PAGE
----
Cynics: Take some advice from Conan

I finally saw "No Impact Man," and unlike many other environmental films or documentaries, I think it highlighted something central to individual action and responsibility. When word go out that Colin Beavan was doing this "no impact" thing, most notably in this feature, he was met with resistance. One opinion was that Beavan was doing all this work simply to get press for his book. If you watch the documentary closely, you can tell that the project became more than just a publicity stunt. He changed the lifestyle of his entire family.

An individual action plan, from weight loss to saving the planet, requires diligence and a positive attitude. Negative reactions are not constructive and can stunt personal growth. Was Beavan trying to impose his "greenness" on others? I didn't think so, but rather lead by example. After perusing some of the comments on his articles, you could sense that others seemed to feel threatened by his actions. I don't know what it is, but whenever we are forced to look at the way we live, we often become extremely defensive when we are asked to sacrifice or do without. Why is that?

The environmental movement is rife with contradictions and limitations. Sure, I may choose to stop buying bottled water or eating meat, but another person may just continue to use those products, and buy the equivalent of my share! It can become extremely discouraging and force us to evaluate why we continue our activism and advocacy efforts. But, as cliche as it may seem, Conan O'Brien's comments on his final "Tonight Show" offer sound advice and optimism:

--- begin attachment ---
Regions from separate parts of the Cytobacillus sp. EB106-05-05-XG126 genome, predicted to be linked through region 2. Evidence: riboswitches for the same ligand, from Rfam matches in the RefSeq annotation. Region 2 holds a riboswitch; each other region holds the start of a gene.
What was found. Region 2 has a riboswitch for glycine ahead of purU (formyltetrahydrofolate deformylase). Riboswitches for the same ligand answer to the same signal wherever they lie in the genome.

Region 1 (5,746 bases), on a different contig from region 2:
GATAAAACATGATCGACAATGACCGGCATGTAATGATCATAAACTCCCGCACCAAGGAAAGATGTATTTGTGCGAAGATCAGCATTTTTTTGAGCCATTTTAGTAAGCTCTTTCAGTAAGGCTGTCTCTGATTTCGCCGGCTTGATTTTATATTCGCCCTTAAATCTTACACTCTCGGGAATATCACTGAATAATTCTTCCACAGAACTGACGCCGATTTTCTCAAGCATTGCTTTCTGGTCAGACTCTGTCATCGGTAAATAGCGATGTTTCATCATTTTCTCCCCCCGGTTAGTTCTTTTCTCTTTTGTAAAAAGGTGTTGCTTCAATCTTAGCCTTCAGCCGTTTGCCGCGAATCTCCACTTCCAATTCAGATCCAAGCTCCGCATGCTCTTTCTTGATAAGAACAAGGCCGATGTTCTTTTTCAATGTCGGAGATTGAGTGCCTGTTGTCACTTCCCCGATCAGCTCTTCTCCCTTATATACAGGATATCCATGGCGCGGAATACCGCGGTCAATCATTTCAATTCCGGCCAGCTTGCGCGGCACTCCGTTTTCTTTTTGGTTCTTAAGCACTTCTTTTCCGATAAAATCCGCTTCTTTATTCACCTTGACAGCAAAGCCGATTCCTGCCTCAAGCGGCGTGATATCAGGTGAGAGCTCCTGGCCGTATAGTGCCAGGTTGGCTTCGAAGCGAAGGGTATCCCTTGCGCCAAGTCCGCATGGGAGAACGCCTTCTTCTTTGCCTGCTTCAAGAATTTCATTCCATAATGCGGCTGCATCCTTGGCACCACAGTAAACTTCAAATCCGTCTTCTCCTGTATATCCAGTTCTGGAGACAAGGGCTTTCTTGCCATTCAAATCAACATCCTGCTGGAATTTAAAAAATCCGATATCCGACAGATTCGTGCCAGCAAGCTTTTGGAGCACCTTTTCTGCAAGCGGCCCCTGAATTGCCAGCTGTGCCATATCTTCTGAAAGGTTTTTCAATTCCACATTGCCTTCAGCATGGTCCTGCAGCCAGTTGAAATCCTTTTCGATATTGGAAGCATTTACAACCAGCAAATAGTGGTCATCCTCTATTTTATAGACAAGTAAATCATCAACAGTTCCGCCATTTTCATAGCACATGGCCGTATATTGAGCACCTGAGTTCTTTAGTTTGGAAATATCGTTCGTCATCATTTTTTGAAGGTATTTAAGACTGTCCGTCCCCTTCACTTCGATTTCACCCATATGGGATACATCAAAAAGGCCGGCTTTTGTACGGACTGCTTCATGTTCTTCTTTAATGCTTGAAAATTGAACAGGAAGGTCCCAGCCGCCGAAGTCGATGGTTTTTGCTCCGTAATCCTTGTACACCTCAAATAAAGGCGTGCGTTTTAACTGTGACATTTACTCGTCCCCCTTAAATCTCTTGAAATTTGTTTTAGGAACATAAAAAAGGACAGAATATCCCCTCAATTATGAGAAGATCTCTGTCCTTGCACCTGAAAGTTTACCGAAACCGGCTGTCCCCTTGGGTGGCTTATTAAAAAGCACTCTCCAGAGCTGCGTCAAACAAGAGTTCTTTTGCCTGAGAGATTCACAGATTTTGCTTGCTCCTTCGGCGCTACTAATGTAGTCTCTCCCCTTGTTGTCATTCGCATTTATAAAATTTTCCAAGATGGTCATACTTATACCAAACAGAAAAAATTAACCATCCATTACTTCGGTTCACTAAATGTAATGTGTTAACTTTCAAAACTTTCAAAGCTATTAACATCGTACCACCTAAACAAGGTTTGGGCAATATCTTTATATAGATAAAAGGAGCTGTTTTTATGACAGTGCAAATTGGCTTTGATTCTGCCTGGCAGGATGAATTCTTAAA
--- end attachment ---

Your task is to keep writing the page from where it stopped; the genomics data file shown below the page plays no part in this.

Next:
"All I ask of you, especially young people . . . is one thing. Please don't be cynical. I hate cynicism - it's my least favorite quality and it doesn't lead anywhere. Nobody in life gets exactly what they thought they were going to get. But if you work really hard and you're kind, amazing things will happen. I'm telling you, amazing things will happen."
I admire Beavan for continuing with his project, and, likewise, I admire the efforts of my peers in their endeavors of making people care. (Not "making" in the forceful sense, but the way that inspires and empowers.) A healthy dose of skepticism shows that we are intelligent individuals, but it's what we do with this curiosity that's important. It's too easy and ordinary to be a cynic. There are so many problems that we will encounter and face in our lifetime that will make us feel helpless or small. Yet, on our short time on Earth, shouldn't it be central to our existence to make things better?

I'm an idealist, deal with it.